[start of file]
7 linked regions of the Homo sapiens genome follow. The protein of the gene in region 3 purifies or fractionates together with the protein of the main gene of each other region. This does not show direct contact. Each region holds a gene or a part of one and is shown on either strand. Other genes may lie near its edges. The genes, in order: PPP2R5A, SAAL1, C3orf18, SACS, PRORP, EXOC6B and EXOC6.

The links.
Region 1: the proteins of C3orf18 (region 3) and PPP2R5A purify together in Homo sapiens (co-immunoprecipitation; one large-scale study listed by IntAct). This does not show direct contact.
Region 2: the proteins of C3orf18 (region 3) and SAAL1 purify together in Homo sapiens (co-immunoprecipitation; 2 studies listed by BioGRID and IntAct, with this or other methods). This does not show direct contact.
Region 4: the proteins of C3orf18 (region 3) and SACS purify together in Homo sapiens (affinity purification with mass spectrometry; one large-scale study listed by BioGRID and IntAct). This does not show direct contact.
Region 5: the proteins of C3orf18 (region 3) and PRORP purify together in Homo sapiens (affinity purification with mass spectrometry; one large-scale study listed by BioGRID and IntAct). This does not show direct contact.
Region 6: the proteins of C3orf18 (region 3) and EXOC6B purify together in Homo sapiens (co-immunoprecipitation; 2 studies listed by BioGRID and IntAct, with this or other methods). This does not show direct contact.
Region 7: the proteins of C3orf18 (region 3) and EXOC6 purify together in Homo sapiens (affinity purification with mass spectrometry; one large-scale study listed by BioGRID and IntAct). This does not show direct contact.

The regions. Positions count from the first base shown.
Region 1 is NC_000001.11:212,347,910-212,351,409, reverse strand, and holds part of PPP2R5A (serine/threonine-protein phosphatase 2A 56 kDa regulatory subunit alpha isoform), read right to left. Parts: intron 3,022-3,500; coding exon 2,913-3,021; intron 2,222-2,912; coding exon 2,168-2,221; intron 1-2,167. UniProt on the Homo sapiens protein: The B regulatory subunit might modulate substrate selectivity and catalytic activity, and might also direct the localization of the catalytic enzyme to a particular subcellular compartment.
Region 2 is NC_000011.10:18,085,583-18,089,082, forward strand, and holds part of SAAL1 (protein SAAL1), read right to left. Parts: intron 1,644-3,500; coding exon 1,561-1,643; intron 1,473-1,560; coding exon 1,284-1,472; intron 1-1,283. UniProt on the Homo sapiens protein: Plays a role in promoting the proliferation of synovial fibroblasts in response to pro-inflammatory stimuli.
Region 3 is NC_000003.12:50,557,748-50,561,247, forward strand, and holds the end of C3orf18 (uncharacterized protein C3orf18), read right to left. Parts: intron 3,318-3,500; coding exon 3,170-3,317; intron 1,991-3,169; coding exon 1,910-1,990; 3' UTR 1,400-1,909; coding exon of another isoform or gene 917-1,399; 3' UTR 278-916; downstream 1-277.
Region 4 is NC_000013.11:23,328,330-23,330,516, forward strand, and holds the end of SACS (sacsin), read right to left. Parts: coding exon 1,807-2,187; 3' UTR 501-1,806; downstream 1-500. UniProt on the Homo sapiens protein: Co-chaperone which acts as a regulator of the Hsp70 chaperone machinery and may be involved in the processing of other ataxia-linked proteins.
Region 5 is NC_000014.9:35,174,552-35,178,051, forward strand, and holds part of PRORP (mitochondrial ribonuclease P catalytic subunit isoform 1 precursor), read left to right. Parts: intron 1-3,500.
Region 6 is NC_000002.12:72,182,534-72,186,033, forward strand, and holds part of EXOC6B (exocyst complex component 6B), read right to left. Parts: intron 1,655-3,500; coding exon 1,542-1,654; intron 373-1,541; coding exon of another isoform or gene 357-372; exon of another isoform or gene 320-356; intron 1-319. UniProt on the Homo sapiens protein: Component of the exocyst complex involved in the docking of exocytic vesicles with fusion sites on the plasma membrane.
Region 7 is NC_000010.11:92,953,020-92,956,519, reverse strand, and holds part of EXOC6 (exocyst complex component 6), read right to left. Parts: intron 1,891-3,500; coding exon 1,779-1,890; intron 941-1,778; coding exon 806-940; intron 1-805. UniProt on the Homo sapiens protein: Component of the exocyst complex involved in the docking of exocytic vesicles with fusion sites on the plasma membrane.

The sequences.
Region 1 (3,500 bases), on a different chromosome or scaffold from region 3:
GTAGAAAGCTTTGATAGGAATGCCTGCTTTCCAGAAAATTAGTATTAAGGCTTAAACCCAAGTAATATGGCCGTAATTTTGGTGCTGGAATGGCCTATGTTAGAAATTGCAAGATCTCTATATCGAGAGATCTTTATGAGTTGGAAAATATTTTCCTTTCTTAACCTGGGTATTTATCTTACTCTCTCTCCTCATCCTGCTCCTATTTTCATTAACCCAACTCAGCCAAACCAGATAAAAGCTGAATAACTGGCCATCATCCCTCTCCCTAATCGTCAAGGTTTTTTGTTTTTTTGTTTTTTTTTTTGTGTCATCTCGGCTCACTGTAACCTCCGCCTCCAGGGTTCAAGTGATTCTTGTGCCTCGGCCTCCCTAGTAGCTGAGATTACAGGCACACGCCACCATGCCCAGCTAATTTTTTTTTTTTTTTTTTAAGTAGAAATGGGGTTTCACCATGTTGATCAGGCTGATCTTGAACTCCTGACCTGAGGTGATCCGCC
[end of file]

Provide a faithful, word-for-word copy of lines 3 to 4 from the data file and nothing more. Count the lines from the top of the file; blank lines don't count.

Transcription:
Region 1: the proteins of C3orf18 (region 3) and PPP2R5A purify together in Homo sapiens (co-immunoprecipitation; one large-scale study listed by IntAct). This does not show direct contact.
Region 2: the proteins of C3orf18 (region 3) and SAAL1 purify together in Homo sapiens (co-immunoprecipitation; 2 studies listed by BioGRID and IntAct, with this or other methods). This does not show direct contact.